Charlotte scanned the shelves.  “Depressing.  Depressing.  Inappropriate.  Depressing and inappropriate.”
Andrew pointed out a crafty looking card with a lime green bow over a light brown banner, and said, “How ‘bout this one?”
She plucked it out and looked it over.  “It’s not really for cats.”
“No,” he said, “but it seems like a pretty decent one.  Maybe you can draw a little kitten in there, make it all feline, you know?”
She balanced the card in her hands and absentmindedly danced to a little hip-hop tune being played throughout the store.  She cast her vote in with Andrew and bought it.  Their drinks were drained as they left, and they tossed them into a trash bin and crossed the street back into the Vroman’s parking lot.  His truck hadn’t been ticketed.
“Where did you park?” Andrew asked.
“Over on Madison and Green,” she said.
Pasadena wasn’t a dangerous part of Los Angeles, but Andrew didn’t want her walking while he drove off into the night and gave her a lift.  Her Honda was the only car on Green.  He stopped on the other side of the road in front of a building with smooth cream-colored walls, and walked her across to her car.  It stood next to an angled tree in front of a smaller brick building that housed a dress shop.  The lights of the corner store blazed out into the night as a work crew readied a bakery.  The tree hid them from view.
“Thank you for dinner,” she said.  “I had a lot of fun.”
“Me too,” he said.
She leaned in for a hug.  Andrew’s cheek brushed against the side of her forehead.  The air was a mixture of odors: the smell of the bakery, and the onions from the restaurant that helped mask Charlotte’s own sweat.  The tree above smelled like roses and peppercorns, and nothing in the evening felt wrong.  He pulled away just enough to look her in the eye.  Charlotte smiled, and they leaned in towards each other for a kiss.  Her lips were electric.  Her arms wrapped around his neck exactly like they did the last time they kissed.  Andrew didn’t hear fireworks or shuttle launches.  All he heard was a light exhalation from Charlotte, and him telling her goodnight.  She smiled.  They kissed one more time, and then she left.
Andre was on cloud nine.  Nothing could go wrong.  But then, of course, things did.  He should have known it would happen over a phone call.  That was how it ended the last time.
“Hey, you want to get together Friday night?”
“Yes, I would like that,” said Charlotte, “but I don’t know if that’s a good idea.  I have fun when we spend time together, and I know how you feel about me, but I don’t want to lead you on.  After our kiss, I don’t feel any differently than I did last year.  I really wish I did, but I don’t want to string you along and waste your time, unless you are interested in just remaining platonic friends.”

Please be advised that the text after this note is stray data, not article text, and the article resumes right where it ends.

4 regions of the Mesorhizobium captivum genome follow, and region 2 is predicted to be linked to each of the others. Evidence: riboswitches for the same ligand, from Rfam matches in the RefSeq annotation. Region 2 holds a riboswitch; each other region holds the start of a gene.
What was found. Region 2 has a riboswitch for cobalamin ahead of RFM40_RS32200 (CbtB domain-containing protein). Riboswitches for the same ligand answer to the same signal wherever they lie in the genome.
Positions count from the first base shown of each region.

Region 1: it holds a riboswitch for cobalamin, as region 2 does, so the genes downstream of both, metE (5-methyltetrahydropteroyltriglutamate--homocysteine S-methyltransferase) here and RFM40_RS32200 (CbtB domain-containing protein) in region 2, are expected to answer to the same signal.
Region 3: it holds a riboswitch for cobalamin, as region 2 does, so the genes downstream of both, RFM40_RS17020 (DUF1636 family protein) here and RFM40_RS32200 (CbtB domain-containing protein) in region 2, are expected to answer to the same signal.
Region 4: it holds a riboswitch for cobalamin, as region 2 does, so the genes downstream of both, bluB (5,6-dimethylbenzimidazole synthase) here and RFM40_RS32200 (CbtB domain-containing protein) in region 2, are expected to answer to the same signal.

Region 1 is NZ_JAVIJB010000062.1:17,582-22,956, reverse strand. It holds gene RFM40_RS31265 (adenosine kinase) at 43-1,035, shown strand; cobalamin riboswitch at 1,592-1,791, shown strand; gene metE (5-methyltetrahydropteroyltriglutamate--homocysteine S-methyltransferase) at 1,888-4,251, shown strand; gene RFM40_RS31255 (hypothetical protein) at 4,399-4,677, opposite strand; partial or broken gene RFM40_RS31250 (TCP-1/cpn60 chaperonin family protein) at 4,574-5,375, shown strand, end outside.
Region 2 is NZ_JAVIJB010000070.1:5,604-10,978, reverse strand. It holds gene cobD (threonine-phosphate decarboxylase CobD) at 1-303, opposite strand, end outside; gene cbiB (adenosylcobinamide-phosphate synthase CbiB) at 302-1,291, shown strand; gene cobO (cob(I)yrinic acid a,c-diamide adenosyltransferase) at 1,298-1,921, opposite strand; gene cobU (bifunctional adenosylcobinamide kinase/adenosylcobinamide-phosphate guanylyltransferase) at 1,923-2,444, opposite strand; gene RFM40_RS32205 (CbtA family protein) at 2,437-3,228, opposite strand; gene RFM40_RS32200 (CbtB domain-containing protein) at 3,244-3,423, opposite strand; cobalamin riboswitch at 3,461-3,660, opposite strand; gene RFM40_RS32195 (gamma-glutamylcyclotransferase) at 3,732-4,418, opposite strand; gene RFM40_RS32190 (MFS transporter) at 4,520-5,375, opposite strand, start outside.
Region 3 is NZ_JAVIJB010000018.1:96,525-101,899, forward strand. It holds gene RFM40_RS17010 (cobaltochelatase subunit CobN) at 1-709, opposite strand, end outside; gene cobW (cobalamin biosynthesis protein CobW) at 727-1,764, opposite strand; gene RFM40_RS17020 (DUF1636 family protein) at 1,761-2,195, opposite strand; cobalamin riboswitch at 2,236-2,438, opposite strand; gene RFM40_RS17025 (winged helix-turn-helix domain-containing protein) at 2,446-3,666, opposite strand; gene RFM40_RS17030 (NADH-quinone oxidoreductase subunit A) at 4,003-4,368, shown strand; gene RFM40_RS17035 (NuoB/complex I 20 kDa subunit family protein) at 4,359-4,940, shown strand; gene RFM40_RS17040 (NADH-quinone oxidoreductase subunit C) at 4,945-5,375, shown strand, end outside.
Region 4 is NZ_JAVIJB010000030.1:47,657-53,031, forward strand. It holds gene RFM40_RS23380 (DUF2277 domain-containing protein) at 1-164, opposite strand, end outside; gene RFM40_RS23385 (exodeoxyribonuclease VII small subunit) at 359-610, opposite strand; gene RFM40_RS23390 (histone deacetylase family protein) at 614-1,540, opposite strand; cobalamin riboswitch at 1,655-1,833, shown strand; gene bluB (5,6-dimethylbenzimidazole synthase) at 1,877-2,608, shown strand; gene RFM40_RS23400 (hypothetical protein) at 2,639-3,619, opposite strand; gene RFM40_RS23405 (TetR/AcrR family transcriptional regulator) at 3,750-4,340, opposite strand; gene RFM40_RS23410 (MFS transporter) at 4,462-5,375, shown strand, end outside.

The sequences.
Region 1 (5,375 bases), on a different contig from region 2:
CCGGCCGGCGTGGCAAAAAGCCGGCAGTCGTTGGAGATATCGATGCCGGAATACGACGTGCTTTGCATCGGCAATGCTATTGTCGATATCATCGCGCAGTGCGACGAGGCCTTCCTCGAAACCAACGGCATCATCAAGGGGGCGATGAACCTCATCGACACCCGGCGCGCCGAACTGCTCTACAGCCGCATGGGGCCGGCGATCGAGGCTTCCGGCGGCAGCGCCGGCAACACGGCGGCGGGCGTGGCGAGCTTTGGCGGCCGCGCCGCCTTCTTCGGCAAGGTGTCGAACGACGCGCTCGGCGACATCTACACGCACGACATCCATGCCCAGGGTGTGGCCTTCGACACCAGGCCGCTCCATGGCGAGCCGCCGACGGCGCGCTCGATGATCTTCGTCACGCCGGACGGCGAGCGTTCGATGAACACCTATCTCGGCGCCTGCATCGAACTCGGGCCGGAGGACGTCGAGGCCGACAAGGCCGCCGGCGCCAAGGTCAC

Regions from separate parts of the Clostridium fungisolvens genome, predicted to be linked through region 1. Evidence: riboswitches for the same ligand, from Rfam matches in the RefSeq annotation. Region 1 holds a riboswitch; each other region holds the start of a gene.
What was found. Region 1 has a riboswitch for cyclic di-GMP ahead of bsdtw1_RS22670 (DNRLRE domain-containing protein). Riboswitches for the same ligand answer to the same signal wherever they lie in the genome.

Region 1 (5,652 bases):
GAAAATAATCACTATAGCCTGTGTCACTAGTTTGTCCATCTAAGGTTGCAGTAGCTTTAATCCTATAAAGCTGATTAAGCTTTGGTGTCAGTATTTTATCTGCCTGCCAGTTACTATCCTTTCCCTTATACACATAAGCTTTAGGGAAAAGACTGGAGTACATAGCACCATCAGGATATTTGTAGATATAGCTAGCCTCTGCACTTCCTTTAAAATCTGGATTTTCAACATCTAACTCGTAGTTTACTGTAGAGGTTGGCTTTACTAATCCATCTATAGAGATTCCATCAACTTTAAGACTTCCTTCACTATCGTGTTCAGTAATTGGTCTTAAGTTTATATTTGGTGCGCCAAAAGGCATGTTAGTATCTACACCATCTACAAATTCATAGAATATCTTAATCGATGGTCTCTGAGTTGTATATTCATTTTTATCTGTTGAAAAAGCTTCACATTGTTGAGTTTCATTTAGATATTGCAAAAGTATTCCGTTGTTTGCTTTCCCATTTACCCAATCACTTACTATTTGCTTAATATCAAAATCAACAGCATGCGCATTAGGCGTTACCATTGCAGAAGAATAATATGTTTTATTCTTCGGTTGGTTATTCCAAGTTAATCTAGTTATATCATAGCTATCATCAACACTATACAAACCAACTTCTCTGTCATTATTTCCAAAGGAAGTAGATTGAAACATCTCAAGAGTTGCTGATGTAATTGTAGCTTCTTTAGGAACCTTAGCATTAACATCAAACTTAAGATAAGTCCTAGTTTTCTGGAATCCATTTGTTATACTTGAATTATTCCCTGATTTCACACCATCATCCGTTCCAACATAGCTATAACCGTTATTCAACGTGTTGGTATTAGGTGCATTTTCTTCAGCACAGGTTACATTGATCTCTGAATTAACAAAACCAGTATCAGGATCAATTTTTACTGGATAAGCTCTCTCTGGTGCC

This was bullshit.  Andrew put all the pieces together in his head and none of it added up.  His tongue flew off before he could catch it.
“So I’m doing some math,” he said, “and it’s kicking me left and right.  It’s simple adding and multiplying, but the answer is off.  Handsome plus funny plus gets your sense of humor plus sweet plus witty times thinks the world of you equals undesirable piece of shit.  Maybe I forgot to carry the Y somewhere.”  Andrew stopped for a moment.  He almost didn’t believe he said what he said.  “Hey, I didn’t mean to sound that venomous.”
“It’s okay, this once,” said Charlotte.  “I understand your feelings are hurt, but I don’t think of you as an undesirable piece of shit.  You may not believe this and it’s probably cold comfort, but I do wish I felt differently, I really do.  I don’t know what else to say except that I don’t want to hurt you.”
“I wish I felt differently too, and I wish I knew what that missing piece is.”  Mario’s head was still reeling, and he felt numb by the nonsense of it all.  “There’s just one thing bugging me for the last year: did I even have a shot to begin with, or was I just drinking Kool-Aid?”
“What do you mean?  After our very first date, I kept spending time with you because, first, I liked you and you liked me, and, second, I wanted to see if the chemistry stuff would happen in its own time.  Dating is a way to get to know someone better.  Had I not liked you, I wouldn’t have gone out with you to begin with.  Does that make sense?”
“I’m sorry.  I didn’t mean to piss you off.”
“It didn’t.  I just don’t know what you’re asking.  I’ll put it this way: I obviously liked you and found you attractive otherwise I wouldn’t have gone out with you or continued seeing you.  Does that answer your question?”
“Yup.”
The next day, Andrew texted Charlotte that he accepted her point but still wanted to hang out with her.  Maybe he was trying to punish himself without really knowing it.  Charlotte answered that she was entertaining guests in the evening and had errands to run during the day.
“I’m just thinking that we might need to cool it for a bit.  Not forever, obviously, but maybe a few weeks?  What do you think?”
He didn’t think anything.  They never saw each other again.  He wanted to call her, but he didn’t know what he could have said that would make anything better.  Every answer that popped in his head sounded like it would make things worse.